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Spring Equinox

March 17, 2016

It will officially be Spring on Sunday March the 20th the day when the sun shines directly on the equator and daytime and night-time are very nearly equal. The sun will rise at 06 am and the sun will set at 18.14 pm so very close to being equal. I guess because we’ve had a relatively mild Winter it feels we are drifting effortlessly into Spring without the usual craving for the new season. And I’m not rushing too far ahead with sowing since it’s not unknown to have heavy frost and snow in April. But two pots of leeks sown just a week ago are through the soil …



These were kept indoors on a sunny windowsill so I shall do the same today with my favourite White Silver chard which has the thickest white stems and huge leaves.  It’s hardy enough to keep going through next Winter so I plan to grow two large rows for the summer season and then repeat sow in July/August.

silver chard 2

With the sun on my back it seemed a good time to propagate the pineapple sage since it’s a great plant to give away. I pulled side-shoots gently down the stem and trimmed off any large leaves.  Then I dipped the stem in hormone rooting powder and planted five to a 9 cm pot. These are indoors on the windowsill in a polythene bag basking in the warm sun and when they’ve rooted they’ll be put into individual pots.


A large bag of sowing and potting compost bought from a DIY store when shopping for other stuff seemed like a bargain. But when opened it felt too fibrous and coarse for seed sowing although good for using in pots for bulbs, shrubs and climbers. However I used it for peas sown last week and they are emerging unscathed.  So it may be too heavy for fine seeds but it’s perfect for fatter ones such as beetroot, beans, nasturtiums, cerinthe, chard and peas. And lots of the major supermarkets are selling a refined seed sowing compost for as little as £1 for 20 L which is a size easy to carry. These are good value as the larger well-known makes, available in back breaking 60 L bags, can cost up to £5 or so.  I am experimenting with an Aldi one for fine seed sowing and it’s a great quality and cost £1.50 for 20 L.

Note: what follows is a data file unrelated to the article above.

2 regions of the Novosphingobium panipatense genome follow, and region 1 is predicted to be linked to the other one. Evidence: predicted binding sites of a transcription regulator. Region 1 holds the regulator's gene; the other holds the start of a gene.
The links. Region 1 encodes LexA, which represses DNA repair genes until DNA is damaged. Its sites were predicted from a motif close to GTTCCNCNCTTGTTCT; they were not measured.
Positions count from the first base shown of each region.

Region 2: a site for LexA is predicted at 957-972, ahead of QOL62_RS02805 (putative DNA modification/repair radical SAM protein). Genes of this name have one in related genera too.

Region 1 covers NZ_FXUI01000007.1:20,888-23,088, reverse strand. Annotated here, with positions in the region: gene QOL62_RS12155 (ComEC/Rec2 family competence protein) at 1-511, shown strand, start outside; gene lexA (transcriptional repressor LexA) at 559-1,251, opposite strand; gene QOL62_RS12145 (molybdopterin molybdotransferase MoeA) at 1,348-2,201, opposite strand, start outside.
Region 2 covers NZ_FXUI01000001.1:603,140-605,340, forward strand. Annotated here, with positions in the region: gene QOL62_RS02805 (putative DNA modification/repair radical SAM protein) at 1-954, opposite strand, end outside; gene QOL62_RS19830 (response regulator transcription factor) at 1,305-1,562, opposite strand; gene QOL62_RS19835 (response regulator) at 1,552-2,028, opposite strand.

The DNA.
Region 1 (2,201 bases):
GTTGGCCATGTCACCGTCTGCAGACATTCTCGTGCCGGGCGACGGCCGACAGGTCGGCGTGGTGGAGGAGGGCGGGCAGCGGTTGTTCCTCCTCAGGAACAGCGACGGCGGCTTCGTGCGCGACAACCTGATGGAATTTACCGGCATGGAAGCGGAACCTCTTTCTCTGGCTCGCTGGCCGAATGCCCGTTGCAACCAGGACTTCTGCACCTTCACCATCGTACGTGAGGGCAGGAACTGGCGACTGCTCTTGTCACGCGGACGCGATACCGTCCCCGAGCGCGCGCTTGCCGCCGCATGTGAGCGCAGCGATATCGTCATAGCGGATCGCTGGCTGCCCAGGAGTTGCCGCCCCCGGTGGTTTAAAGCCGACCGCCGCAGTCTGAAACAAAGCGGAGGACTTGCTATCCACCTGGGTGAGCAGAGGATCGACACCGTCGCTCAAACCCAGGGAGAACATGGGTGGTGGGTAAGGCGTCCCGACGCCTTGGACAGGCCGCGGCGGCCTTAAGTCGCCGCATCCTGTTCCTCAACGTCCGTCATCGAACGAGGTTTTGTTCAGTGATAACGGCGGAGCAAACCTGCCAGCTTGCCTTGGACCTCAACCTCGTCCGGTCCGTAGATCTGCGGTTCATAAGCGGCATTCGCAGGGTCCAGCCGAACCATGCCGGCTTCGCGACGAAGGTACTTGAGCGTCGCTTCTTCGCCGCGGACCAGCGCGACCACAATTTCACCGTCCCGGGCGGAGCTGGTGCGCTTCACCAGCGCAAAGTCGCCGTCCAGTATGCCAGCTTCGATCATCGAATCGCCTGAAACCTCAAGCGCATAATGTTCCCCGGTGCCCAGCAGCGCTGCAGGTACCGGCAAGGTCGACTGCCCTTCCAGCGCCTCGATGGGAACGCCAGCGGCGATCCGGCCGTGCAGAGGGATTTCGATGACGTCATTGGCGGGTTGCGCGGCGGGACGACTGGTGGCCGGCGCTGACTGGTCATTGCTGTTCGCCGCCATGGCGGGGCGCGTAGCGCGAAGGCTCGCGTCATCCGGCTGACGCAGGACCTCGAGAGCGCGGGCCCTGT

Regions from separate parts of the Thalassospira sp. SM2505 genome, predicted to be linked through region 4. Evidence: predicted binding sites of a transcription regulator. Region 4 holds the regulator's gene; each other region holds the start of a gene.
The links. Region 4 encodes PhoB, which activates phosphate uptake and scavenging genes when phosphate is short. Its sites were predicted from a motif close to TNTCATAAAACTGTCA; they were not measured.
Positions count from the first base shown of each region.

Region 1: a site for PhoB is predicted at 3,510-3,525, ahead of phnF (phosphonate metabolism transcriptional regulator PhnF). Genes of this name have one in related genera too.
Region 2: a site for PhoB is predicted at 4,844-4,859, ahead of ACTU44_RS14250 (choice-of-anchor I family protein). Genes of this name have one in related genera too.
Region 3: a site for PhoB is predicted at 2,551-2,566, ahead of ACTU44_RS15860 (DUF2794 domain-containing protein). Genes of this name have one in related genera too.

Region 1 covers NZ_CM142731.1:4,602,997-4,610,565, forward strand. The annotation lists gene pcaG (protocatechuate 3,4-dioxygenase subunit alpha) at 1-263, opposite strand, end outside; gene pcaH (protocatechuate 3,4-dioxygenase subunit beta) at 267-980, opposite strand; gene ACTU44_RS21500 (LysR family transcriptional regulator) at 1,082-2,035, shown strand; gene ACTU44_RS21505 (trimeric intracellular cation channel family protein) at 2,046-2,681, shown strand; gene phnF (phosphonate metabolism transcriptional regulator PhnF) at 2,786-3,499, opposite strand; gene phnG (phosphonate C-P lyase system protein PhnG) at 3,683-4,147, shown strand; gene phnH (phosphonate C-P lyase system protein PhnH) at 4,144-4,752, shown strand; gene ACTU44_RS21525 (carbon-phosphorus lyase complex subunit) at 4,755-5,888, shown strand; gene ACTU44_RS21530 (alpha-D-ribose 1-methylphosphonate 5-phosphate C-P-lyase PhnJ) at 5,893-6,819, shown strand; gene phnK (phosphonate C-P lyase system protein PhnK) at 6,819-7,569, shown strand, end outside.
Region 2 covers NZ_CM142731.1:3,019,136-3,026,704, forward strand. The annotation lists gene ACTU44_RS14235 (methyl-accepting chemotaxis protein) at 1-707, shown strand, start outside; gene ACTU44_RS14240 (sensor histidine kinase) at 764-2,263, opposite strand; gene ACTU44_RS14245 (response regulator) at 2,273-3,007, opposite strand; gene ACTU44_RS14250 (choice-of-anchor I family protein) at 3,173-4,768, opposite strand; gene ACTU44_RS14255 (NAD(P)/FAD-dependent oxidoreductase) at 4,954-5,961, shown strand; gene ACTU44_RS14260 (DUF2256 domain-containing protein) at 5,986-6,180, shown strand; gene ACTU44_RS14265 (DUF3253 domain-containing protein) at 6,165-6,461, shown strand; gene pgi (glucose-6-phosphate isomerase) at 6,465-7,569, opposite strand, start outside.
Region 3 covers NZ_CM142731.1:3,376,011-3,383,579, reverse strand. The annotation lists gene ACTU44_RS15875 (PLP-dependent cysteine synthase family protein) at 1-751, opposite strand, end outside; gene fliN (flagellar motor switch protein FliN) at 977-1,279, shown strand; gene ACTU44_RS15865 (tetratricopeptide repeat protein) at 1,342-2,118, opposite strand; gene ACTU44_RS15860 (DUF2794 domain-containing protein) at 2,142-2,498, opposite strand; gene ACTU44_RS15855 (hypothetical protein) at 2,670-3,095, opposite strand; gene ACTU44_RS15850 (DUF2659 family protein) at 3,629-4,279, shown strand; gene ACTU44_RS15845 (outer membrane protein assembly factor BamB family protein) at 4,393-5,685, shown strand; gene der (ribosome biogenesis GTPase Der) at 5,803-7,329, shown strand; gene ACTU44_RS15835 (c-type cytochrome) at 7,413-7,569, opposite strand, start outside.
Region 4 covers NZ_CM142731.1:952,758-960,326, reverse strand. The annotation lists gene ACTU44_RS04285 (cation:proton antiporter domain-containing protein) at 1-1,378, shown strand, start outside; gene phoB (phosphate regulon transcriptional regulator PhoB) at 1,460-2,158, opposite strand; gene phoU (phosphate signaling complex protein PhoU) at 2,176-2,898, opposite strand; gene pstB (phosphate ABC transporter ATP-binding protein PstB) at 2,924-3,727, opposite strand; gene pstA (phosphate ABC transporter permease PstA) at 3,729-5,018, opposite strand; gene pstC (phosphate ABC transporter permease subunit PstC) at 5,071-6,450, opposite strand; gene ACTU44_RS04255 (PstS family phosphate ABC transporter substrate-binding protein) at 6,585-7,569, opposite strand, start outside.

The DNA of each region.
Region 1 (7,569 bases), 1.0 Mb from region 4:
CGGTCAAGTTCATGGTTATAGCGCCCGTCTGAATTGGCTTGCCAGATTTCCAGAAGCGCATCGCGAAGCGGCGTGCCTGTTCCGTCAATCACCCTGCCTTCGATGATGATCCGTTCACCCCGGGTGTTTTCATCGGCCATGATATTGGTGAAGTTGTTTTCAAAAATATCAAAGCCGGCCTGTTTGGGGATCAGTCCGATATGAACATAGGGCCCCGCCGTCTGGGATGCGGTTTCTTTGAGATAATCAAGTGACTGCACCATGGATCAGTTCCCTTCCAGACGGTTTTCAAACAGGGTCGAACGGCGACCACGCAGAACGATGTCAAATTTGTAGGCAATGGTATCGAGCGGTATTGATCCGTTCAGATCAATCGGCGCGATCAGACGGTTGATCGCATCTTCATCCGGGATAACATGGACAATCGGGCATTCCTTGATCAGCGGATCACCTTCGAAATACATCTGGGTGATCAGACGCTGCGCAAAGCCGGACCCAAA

I’m loving the tones of these green-yellow daffodil flowers which reflect the opaque yellow glass of the vases…DSCN6292


8 Comments leave one →
  1. March 17, 2016 10:42 am

    Seed sowing compost doesn’t seem to exist here at all; I don’t think many people grow from seed although that can’t be completely true as I do find all kinds of vegetable seeds in the shops. I love using coconut fibre which Ikea sells in compressed blocks to which you just add water I find it encourages a very good root system but it is best if mixed with a little other compost and vermiculite.

  2. March 17, 2016 11:46 am

    Yes I’ve used those compressed blocks in the past. I’m finding that the warmth and light from the sun is the fastest way to germination almost whatever medium I sow in. Nature responds faster it seems even than the heated propagator.

  3. March 17, 2016 11:53 am

    Coir is a good idea, how useful to know IKEA sold the easy sow pellets. Vermiculite or fine horticultural grit work for most grass seeds – builders merchants can supply in bulk at a lower cost. Your vases set off the colour in the daffodils beautifully.

  4. March 17, 2016 11:59 am

    Yes I am so pleased with those odd little vases.

  5. March 17, 2016 3:00 pm

    (Please do delete this reply to your comment on the poem). Sorry, the page was deleted in the muddle, now somewhere in the ether. Glad you liked the McKee – from Wisps of Tussocks c.1900 – and thank you for gong to the trouble of replying.

  6. March 17, 2016 4:22 pm

    No problem and yes the mysteries of the world wide web.

  7. March 18, 2016 5:38 pm

    Interesting analysis of the supermarket composts. Do they contain peat? I must seek out those compressed blocks of coir …. they worked brilliantly when I used them a couple of years ago, but I haven’t noticed them since. Your vases are lovely and work brilliantly with your material.

  8. March 19, 2016 9:01 am

    They seem not to contain peat-well nothing on the packaging so I’m sure they are peat-free. Glad you like the new lemon vases.

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